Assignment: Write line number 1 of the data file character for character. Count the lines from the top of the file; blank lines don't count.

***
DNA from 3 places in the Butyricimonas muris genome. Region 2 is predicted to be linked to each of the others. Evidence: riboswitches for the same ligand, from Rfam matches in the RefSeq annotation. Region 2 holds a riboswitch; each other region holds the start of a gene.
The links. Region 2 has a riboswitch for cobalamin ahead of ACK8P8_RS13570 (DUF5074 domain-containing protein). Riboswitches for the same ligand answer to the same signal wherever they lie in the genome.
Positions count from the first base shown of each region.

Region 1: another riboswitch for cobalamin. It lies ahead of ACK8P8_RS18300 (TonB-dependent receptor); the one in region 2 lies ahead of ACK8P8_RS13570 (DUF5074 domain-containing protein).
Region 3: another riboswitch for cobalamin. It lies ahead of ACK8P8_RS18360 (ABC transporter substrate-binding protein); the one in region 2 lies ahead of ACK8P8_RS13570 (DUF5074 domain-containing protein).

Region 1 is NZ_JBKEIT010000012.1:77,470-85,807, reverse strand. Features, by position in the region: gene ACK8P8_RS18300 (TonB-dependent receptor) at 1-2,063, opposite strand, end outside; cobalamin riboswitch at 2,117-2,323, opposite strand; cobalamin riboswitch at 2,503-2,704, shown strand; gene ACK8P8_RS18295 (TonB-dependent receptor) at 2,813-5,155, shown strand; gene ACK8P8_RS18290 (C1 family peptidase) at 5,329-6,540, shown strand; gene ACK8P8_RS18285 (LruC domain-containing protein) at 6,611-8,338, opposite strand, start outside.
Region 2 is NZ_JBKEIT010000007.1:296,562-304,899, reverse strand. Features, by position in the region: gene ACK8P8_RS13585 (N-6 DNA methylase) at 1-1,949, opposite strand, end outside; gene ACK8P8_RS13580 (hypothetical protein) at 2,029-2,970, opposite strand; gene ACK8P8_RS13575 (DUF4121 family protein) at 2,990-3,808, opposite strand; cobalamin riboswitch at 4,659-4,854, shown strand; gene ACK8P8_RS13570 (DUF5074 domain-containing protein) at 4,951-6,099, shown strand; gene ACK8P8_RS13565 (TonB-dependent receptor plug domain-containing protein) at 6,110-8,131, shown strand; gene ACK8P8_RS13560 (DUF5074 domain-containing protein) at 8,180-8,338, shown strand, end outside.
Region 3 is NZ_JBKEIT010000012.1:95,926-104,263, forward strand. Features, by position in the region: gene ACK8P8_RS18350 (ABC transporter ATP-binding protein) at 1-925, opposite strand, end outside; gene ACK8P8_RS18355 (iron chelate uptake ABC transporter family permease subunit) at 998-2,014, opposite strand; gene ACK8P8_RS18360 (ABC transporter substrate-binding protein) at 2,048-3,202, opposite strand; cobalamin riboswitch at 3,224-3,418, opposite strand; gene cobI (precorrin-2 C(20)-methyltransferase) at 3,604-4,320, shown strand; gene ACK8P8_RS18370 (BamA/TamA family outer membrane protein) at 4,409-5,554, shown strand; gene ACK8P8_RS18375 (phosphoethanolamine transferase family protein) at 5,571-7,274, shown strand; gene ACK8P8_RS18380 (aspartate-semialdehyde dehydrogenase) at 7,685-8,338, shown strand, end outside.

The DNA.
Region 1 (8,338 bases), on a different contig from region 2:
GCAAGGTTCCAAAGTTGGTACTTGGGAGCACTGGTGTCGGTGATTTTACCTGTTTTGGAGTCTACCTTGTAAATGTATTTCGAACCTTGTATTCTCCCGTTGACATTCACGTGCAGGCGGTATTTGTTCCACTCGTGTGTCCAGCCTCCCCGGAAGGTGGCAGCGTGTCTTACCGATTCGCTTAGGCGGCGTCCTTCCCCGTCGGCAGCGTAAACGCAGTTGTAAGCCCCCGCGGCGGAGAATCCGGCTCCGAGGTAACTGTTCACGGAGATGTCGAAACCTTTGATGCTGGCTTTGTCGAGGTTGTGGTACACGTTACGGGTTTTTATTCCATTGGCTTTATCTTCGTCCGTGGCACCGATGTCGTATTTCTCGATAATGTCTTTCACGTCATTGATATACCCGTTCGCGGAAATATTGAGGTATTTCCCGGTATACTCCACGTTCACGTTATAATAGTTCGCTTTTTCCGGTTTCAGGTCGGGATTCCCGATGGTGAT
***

DNA from 3 places in the Butyricimonas muris genome. Region 2 is predicted to be linked to each of the others. Evidence: riboswitches for the same ligand, from Rfam matches in the RefSeq annotation. Region 2 holds a riboswitch; each other region holds the start of a gene.